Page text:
The week's Education Week reports that U.S. Secretary of Education Arne Duncan plans to set aside $350 million of the $4.35 billion in discretionary aid in the Race to the Top Fund to improve student assessments:
Testing experts say that money could serve as a down payment for scaling up tests that would better measure students’ critical-thinking skills and improve teacher and student engagement in the assessment process.Many education experts would like replace the multiple-choice tests that dominate today's No Child Left Behind Testing. Paraphrasing Randy Bennett, a scholar at the Educational Testing Service, Education Week notes:
Such tests... are not ideal for identifying whether students can take multiple pieces of domain-specific knowledge and analyze, integrate, and apply them in unfamiliar contexts..Furthermore:
Researchers familiar with international benchmarking argue that those critical-thinking skills are precisely the type that will be in demand as the global economy becomes increasingly knowledge-oriented.Education Weekly cites two examples of such tests. First, there's the College and Work Readiness Assessment, a computer-based test used by private high schools:
A typical ... question might present examinees with a dossier of materials relating to a child who had a roller-skating accident at school. The materials could include newspaper articles, technical reports about the skates, data about competitors’ products, sales figures, medical reports, and the number of documented accidents. Then, the student would be asked to analyze those materials and write a memo about whether the skates are truly dangerous, and to justify his or her conclusions drawing from the information.The second example is recently piloted subset of the 2009 National Assessment of Educational Progress in science, which used "interactive computer tasks" to prompt students:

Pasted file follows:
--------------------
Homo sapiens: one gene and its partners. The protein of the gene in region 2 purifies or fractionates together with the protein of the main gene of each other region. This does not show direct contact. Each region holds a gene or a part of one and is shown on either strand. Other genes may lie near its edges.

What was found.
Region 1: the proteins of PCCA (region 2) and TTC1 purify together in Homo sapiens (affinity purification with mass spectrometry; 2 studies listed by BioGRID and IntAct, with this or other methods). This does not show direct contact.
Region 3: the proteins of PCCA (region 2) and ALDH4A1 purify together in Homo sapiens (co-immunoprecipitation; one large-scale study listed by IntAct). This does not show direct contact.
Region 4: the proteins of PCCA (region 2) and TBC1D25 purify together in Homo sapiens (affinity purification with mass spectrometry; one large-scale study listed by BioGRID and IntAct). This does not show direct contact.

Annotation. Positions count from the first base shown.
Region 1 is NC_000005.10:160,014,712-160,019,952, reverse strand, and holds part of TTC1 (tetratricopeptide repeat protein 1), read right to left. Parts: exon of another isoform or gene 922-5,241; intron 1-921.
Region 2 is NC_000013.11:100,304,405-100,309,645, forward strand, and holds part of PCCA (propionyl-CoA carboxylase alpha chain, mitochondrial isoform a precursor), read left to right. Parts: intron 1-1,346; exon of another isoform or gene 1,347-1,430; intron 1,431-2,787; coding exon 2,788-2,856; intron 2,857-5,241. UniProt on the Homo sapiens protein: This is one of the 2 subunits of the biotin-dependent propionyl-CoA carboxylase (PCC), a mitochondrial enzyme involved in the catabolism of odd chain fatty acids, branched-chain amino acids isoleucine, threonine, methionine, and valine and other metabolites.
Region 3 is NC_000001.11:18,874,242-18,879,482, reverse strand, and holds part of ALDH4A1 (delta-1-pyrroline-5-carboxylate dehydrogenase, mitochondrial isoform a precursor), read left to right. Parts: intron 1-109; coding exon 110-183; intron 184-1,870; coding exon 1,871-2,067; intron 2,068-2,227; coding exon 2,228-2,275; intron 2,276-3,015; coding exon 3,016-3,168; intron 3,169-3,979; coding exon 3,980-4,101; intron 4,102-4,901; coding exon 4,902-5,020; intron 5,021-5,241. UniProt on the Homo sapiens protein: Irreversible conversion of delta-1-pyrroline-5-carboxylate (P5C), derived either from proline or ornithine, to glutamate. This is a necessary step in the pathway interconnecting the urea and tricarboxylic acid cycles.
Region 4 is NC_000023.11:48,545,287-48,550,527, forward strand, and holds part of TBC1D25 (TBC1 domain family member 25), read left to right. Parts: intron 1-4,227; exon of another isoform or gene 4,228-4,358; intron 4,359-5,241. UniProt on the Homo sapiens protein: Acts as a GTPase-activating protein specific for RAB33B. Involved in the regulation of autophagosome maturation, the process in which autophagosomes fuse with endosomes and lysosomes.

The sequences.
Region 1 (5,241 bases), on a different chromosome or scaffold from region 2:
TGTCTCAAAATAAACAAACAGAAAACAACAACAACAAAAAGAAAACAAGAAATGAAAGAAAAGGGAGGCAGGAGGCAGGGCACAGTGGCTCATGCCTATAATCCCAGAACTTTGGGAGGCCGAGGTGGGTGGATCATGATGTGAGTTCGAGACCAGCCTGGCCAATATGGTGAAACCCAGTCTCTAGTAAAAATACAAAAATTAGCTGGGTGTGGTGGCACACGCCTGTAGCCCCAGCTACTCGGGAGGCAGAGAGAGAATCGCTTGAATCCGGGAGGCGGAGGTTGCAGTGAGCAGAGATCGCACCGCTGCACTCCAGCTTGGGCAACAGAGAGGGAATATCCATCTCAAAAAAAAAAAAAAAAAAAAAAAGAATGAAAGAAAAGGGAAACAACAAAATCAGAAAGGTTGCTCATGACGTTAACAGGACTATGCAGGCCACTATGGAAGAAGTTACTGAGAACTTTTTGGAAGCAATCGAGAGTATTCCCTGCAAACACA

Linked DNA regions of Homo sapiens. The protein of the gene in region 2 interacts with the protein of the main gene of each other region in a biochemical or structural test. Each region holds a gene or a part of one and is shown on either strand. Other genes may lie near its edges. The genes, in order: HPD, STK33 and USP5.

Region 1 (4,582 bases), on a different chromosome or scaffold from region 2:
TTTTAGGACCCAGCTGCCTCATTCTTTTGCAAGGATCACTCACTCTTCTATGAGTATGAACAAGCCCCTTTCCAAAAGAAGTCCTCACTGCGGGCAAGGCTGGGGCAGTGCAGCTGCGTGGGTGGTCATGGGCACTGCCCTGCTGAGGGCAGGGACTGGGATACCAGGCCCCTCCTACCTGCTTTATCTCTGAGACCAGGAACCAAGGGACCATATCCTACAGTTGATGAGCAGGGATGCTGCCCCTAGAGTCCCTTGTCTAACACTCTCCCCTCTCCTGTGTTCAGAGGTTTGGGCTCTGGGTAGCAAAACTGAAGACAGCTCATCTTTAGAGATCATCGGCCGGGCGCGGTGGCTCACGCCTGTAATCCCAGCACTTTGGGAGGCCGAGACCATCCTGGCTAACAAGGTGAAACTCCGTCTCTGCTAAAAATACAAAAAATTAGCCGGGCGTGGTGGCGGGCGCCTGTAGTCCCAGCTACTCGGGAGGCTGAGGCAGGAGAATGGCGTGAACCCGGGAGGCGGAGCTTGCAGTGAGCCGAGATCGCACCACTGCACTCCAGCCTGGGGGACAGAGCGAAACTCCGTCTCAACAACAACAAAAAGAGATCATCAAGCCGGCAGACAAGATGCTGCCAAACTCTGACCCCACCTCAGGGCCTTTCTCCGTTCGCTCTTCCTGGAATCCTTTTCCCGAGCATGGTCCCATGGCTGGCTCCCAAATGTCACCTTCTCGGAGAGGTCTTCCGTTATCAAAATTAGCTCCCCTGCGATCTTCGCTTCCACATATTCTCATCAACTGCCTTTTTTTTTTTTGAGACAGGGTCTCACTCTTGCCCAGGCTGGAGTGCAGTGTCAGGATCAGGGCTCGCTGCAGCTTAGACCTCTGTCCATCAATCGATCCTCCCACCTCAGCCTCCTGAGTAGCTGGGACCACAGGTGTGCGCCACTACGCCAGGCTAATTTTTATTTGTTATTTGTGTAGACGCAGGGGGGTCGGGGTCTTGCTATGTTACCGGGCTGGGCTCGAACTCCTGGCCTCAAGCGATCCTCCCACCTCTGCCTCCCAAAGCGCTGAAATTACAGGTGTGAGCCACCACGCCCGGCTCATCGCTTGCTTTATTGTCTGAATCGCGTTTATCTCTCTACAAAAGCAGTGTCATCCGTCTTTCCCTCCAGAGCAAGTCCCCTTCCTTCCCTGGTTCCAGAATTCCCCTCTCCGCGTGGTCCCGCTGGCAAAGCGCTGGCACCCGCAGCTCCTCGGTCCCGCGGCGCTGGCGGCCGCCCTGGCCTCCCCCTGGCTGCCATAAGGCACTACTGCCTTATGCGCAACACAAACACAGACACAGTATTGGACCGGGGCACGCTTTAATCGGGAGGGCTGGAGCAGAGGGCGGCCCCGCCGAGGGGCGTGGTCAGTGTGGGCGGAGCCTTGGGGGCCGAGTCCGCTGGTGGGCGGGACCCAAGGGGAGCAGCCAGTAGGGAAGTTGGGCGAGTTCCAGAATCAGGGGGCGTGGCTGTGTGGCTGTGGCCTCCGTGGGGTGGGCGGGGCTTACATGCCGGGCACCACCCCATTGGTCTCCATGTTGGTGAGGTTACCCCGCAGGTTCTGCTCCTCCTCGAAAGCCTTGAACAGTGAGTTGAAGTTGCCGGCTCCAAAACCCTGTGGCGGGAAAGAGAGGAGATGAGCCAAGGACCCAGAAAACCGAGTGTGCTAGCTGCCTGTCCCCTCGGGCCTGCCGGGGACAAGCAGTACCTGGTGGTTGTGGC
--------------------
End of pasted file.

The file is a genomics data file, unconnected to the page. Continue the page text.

to engage in the entire process of scientific inquiry, in which they must participate in a simulated experiment, record data, and defend or critique a hypothesis.While such tests have typically been costly, because they must be scored by humans, Education Week cites experts as saying that advancements in technology could help score these tests:
The high costs of scoring such a complicated assessment with an almost unlimited number of answers... could be mitigated by advancements in natural-language-processing software—essentially programming that proponents claim can judge written essays as accurately as human readers and reduce, though not eliminate, the need for costly human evaluation.Even with what is still pie-in-the-sky technology (I've worked in Natural Language Processing!), the proposed new measurements sound dangerously subjective to me, and also highly language-intensive in ways that will disfavor bright, analytically-minded kids with language delays.